Every boss in the world would love to know what his employees really think of him.
You can try sending out surveys and decking your halls with suggestion boxes, but the best way to know what your employees are thinking is to put yourself in their shoes.
That’s what I did, and it forever changed the way I run my company.
When my son showed me CBS’s “Undercover Boss” — a show on which executives don disguises and pretend to be just another worker on the line — I quickly saw a golden opportunity for personal and professional growth.
The idea made sense. I’m the CEO of BELFOR Property Restoration, a global disaster cleanup company. Although I’ve tried to stay in contact with all of our great people as we’ve grown to more than 7,000 employees in 31 countries, many of my employees had never actually seen me in person before. But I was nearly 50 years old and wondered whether I was really up for the physical and emotional challenge.
I decided that this was too great an opportunity to pass up, so I went for it.
It didn’t take long to realize how truly immersive this process would be. The night before we filmed, I tried to check into my hotel using my real name. “Undercover Boss” doesn’t play around; the reservation was actually listed under the name of my alter ego. I was already living life as that person, and the cameras hadn’t even started rolling.
Once the cameras turned on, I got the full taste: demolition, pumping water, squeezing into crawlspaces, hanging drywall, and scrubbing soot.
At the time, my thoughts primarily revolved around damage and chaos. But once I had a chance to reflect, my biggest takeaway from this whole experience was clear: Leaders ask so much of their employees, and it’s easy to forget what it’s like out there in the field.
There should be a golden rule of sorts when it comes to running a business and delegating duties. The greatest leaders are willing to roll up their sleeves and complete whatever tasks they typically assign to frontline workers. They must be able and willing to do whatever it is they ask their team members to do.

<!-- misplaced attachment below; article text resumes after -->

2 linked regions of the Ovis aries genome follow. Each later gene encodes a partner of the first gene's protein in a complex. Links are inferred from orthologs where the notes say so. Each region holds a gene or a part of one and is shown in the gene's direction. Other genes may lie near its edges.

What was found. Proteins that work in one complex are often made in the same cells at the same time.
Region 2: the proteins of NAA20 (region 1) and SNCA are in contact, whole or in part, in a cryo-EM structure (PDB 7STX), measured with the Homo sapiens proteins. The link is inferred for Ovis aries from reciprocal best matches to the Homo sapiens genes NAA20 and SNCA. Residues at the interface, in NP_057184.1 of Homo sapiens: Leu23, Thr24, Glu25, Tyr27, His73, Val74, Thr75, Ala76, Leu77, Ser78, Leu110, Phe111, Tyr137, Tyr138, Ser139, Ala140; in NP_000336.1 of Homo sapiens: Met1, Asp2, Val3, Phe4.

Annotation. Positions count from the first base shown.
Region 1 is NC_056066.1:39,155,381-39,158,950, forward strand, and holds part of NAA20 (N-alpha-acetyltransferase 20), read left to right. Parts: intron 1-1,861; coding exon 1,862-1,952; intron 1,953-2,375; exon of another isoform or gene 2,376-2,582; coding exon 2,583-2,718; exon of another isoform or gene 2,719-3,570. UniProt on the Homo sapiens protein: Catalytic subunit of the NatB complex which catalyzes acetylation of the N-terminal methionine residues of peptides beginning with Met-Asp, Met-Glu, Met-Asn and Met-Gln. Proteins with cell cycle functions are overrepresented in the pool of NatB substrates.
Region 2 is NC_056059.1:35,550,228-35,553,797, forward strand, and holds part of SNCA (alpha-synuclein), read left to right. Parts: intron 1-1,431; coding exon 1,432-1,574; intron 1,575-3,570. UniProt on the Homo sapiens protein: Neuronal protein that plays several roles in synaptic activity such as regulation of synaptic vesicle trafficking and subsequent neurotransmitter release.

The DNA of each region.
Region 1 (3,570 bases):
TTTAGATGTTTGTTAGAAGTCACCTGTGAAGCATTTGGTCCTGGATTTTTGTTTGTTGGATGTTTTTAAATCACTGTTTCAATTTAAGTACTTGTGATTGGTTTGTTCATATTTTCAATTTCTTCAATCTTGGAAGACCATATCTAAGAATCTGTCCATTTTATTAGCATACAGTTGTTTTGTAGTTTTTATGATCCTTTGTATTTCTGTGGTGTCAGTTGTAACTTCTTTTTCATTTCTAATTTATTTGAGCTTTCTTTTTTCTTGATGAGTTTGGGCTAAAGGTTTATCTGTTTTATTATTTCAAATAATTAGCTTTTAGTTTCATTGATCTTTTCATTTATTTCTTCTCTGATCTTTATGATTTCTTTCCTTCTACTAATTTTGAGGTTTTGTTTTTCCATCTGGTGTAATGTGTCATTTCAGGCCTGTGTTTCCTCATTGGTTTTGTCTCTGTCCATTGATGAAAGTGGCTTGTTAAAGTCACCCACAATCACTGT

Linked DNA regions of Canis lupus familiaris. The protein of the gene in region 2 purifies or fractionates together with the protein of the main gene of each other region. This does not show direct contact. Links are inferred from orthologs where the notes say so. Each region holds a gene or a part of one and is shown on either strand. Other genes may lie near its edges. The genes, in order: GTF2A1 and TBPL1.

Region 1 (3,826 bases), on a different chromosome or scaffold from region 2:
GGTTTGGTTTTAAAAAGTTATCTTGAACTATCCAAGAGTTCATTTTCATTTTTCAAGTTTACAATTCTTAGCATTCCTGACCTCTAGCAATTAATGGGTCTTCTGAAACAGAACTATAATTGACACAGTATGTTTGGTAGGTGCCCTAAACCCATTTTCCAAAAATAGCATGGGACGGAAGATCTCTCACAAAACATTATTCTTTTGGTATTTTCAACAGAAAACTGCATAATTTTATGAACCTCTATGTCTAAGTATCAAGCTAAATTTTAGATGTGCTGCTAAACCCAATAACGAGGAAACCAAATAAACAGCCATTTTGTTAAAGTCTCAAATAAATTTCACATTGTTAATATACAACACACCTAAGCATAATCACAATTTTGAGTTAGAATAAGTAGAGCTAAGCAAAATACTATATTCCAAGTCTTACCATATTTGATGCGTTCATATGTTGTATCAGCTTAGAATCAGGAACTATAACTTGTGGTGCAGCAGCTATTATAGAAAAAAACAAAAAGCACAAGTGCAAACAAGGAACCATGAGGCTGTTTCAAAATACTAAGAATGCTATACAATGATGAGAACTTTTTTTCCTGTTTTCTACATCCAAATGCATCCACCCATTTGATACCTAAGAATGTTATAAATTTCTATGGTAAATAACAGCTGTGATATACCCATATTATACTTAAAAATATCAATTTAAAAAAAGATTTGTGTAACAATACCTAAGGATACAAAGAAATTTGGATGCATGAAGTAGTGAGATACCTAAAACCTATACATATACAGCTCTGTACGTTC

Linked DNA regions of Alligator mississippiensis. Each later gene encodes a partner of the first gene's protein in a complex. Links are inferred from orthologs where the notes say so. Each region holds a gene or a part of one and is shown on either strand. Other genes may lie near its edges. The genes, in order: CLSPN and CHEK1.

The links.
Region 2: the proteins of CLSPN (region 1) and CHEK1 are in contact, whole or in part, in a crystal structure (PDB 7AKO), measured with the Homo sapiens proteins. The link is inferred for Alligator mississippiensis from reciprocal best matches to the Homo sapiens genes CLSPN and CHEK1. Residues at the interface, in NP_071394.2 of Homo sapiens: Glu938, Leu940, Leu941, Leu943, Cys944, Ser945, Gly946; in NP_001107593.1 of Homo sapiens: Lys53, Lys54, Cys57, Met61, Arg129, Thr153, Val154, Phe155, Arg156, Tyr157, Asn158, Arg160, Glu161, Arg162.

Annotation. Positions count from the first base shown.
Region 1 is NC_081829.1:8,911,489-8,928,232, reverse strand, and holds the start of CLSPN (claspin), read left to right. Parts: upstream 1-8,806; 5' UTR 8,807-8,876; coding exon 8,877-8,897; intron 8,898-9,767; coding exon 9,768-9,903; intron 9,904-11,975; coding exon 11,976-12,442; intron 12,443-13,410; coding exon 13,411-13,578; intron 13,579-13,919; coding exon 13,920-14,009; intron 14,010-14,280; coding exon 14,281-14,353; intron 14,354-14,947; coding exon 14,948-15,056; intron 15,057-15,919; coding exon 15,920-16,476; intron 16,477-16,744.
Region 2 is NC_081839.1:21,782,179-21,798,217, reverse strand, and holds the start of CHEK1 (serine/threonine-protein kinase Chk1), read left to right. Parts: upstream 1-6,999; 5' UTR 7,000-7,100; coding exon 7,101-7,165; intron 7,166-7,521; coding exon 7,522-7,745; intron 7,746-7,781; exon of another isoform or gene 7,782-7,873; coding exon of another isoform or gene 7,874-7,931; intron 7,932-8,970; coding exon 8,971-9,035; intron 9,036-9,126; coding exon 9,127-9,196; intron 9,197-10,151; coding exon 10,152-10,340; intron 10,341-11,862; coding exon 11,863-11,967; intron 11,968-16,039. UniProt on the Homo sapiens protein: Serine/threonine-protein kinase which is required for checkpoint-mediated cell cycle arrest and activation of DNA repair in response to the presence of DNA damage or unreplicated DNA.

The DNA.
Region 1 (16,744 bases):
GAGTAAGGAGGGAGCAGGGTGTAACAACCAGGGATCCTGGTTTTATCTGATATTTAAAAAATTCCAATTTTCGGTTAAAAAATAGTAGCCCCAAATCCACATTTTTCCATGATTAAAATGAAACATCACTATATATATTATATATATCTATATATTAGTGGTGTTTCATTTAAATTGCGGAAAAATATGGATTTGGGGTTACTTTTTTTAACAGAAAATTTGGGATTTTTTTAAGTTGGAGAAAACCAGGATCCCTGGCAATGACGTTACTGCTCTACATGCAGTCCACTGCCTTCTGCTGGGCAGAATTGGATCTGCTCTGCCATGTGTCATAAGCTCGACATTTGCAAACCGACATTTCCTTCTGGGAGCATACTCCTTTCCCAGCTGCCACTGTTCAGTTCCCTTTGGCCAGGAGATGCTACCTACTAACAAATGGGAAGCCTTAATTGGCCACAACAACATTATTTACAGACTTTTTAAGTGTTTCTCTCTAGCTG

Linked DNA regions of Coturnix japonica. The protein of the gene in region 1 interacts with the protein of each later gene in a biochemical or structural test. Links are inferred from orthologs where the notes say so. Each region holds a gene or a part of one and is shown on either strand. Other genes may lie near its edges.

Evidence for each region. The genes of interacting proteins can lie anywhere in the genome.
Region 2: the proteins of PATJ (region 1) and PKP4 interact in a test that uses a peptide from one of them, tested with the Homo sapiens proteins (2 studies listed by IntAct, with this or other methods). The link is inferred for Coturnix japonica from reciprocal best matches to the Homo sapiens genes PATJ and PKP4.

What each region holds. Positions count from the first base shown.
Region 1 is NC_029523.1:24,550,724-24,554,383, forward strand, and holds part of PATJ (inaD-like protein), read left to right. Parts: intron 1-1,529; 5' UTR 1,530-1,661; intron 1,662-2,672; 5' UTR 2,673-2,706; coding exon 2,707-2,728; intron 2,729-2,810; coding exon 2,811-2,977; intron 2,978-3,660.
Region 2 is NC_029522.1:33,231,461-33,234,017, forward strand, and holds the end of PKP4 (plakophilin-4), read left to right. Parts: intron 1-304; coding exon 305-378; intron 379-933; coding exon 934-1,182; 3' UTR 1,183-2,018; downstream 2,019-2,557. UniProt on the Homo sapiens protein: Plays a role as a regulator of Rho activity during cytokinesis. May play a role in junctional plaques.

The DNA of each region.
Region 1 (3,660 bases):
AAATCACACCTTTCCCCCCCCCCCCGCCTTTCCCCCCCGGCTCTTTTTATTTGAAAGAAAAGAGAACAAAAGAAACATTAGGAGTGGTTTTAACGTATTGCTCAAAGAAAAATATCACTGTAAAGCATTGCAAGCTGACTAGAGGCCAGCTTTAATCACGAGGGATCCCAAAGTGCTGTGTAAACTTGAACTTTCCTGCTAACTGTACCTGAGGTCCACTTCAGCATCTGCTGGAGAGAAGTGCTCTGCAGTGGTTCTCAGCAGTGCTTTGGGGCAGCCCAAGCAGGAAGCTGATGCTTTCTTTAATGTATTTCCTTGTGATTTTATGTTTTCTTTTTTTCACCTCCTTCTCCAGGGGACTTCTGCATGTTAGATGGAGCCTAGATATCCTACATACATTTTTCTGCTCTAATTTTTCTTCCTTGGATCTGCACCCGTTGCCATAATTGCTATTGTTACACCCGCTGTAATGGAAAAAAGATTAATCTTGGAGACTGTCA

This isn’t just an empty cliche. Companies with a top-to-bottom connection of trust and empathy are much stronger than their divided, disconnected peers. A great way to cultivate this culture is by promoting from within. Leaders who have risen through the ranks possess an unmatchable perspective.
While this was the biggest and broadest lesson I learned from my “Undercover Boss” experience, it certainly wasn’t the only one.
The New Me
Here are four big changes I’ve made to my leadership methods since going undercover:
- I revised my dress code. Listening to the advice of an employee I met while filming the show, I made the decision to stop looking like a “suit” and start looking like a friendly, relatable human being. I now mostly wear jeans and button-ups to the office. Employees are much more eager to approach and converse with someone who isn’t stodgily dressed.
- I started town hall meetings. I made this promise on the show and have kept it to this day. I now regularly travel the globe and speak face to face with my employees. I’ll kick off the meeting with a state of the company address and then spend hours conversing with individuals to hear their thoughts and concerns.
- I make more personal connections. The new connections I make with employees go beyond work-related topics. I now invest more time in their personal lives and send handwritten birthday cards and notes of encouragement. Taking interest in their work lives is good, but if that’s the only thing you care about, you’ll come across as disingenuous.
- I encourage managers to follow in my footsteps. I now take an active role in making sure my company’s managers get out from behind their desks and join the frontliners. Morale skyrockets when management works alongside staff rather than above it. We hung up a great photo of one of our general managers mopping a floor at a client’s house. It’s a great reminder that we're all working toward the same goal. And everyone got a huge kick out of seeing him in cleaning gear!
Being on “Undercover Boss” was a huge personal and professional triumph. The show actually aired on my 50th birthday. What a gift! But the biggest gift of all was when my son looked at me and said, “I’m proud of you, Dad.”
Apply these lessons to your own business, and start connecting with your employees on a human level. You’ll be amazed by what you can learn from them.